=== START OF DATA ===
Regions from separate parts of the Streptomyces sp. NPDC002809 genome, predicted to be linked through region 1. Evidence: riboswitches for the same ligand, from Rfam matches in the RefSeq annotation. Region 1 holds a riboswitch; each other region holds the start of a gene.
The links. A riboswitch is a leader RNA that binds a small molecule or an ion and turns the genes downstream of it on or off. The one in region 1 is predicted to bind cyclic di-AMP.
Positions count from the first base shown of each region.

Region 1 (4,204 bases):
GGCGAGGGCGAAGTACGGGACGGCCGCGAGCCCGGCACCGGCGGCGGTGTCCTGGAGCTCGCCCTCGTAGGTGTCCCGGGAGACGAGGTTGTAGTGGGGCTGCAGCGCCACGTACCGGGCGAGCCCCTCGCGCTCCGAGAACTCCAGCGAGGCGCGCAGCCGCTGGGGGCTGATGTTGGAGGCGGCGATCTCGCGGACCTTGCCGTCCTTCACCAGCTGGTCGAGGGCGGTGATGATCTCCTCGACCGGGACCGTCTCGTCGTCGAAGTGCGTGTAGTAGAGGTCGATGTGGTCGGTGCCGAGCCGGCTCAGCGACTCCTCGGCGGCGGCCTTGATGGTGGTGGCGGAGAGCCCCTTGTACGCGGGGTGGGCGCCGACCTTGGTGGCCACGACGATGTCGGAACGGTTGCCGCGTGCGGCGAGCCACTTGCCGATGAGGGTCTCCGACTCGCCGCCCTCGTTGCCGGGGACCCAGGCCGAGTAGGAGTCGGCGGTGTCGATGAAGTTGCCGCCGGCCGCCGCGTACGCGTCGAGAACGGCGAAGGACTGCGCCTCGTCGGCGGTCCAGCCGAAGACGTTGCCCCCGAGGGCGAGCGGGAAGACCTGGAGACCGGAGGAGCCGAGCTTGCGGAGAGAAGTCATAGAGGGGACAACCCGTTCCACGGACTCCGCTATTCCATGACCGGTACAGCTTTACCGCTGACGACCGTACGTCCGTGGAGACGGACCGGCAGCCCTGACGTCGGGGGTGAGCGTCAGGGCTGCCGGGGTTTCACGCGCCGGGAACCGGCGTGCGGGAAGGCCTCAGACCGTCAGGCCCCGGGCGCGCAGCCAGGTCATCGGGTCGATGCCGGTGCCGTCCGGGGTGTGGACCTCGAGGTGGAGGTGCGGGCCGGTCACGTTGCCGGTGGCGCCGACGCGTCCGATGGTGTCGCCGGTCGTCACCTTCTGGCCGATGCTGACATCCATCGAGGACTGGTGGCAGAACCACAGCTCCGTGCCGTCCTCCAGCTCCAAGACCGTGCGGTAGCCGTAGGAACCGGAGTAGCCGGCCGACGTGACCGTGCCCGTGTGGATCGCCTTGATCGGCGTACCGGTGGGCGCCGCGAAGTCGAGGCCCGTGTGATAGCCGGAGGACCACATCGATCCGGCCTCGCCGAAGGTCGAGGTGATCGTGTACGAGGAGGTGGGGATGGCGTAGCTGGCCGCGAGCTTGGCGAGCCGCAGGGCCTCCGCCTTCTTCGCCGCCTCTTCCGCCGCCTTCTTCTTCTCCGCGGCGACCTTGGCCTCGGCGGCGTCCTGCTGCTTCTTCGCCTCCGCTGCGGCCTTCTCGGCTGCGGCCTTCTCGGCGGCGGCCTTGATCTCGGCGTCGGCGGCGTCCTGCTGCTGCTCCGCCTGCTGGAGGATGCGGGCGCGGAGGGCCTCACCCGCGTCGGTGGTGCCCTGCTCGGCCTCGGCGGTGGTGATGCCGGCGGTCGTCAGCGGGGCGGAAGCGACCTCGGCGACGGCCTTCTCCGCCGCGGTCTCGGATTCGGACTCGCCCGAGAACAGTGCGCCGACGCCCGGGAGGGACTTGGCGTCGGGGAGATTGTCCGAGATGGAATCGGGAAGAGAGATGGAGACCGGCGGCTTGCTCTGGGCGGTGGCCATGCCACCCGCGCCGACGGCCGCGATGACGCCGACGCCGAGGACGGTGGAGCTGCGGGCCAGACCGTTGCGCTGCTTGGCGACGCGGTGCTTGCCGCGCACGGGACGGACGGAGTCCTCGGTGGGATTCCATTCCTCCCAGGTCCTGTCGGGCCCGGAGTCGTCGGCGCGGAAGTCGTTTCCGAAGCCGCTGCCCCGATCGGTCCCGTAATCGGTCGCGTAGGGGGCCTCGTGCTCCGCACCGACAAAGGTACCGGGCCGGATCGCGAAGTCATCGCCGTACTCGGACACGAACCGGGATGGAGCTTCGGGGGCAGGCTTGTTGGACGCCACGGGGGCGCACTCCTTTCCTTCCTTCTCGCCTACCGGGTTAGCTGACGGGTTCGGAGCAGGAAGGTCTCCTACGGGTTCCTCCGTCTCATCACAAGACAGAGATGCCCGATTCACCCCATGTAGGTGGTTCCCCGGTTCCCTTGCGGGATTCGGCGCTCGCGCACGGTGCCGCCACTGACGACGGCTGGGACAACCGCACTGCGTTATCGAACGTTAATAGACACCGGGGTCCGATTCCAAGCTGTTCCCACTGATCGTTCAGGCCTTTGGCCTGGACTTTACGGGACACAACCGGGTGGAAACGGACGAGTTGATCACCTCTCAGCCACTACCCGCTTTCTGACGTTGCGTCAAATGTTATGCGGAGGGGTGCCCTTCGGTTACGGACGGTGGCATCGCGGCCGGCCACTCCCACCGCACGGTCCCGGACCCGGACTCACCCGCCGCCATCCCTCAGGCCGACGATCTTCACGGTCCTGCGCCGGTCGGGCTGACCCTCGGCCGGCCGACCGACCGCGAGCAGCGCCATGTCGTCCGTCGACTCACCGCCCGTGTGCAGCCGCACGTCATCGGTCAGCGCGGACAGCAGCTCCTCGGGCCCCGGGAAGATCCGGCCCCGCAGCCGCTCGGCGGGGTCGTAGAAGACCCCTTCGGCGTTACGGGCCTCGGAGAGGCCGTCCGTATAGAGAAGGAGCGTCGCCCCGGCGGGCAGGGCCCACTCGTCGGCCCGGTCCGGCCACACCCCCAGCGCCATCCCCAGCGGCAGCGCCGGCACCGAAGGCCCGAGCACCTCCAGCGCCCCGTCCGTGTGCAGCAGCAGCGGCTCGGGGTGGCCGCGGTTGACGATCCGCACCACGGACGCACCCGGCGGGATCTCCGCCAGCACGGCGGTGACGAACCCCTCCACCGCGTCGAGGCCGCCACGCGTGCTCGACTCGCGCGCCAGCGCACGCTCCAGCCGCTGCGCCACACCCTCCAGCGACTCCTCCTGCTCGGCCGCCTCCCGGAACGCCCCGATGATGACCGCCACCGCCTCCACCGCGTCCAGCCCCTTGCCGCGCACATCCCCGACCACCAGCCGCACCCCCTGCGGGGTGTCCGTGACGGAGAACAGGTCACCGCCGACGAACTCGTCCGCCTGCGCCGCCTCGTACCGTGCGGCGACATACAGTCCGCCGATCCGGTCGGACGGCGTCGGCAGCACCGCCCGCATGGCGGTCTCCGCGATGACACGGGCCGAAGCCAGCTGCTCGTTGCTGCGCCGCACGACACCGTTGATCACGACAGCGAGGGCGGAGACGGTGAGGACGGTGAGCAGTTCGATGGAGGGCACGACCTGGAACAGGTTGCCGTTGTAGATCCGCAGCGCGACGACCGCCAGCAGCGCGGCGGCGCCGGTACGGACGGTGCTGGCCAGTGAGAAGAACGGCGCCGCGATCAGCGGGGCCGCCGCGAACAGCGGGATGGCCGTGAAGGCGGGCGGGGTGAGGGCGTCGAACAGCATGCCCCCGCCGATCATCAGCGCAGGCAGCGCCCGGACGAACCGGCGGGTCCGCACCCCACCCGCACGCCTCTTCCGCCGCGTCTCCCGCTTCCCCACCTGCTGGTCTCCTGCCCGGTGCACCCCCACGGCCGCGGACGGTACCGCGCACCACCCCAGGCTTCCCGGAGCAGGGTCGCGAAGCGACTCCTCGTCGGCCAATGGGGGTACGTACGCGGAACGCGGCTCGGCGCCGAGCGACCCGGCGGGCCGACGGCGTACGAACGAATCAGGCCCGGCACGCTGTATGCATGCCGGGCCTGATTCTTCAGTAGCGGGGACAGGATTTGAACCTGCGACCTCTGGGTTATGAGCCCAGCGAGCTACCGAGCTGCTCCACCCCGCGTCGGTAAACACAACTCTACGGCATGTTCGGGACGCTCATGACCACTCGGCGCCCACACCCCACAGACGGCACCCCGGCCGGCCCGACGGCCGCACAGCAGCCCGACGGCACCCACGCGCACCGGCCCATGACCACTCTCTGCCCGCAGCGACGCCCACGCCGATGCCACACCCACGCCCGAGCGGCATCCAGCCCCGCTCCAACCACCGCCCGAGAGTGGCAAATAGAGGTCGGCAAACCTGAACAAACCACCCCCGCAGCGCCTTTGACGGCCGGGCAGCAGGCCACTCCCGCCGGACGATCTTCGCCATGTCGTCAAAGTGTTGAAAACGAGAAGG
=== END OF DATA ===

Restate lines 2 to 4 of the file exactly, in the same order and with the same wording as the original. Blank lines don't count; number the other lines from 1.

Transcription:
The links. A riboswitch is a leader RNA that binds a small molecule or an ion and turns the genes downstream of it on or off. The one in region 1 is predicted to bind cyclic di-AMP.
Positions count from the first base shown of each region.

Region 1 (4,204 bases):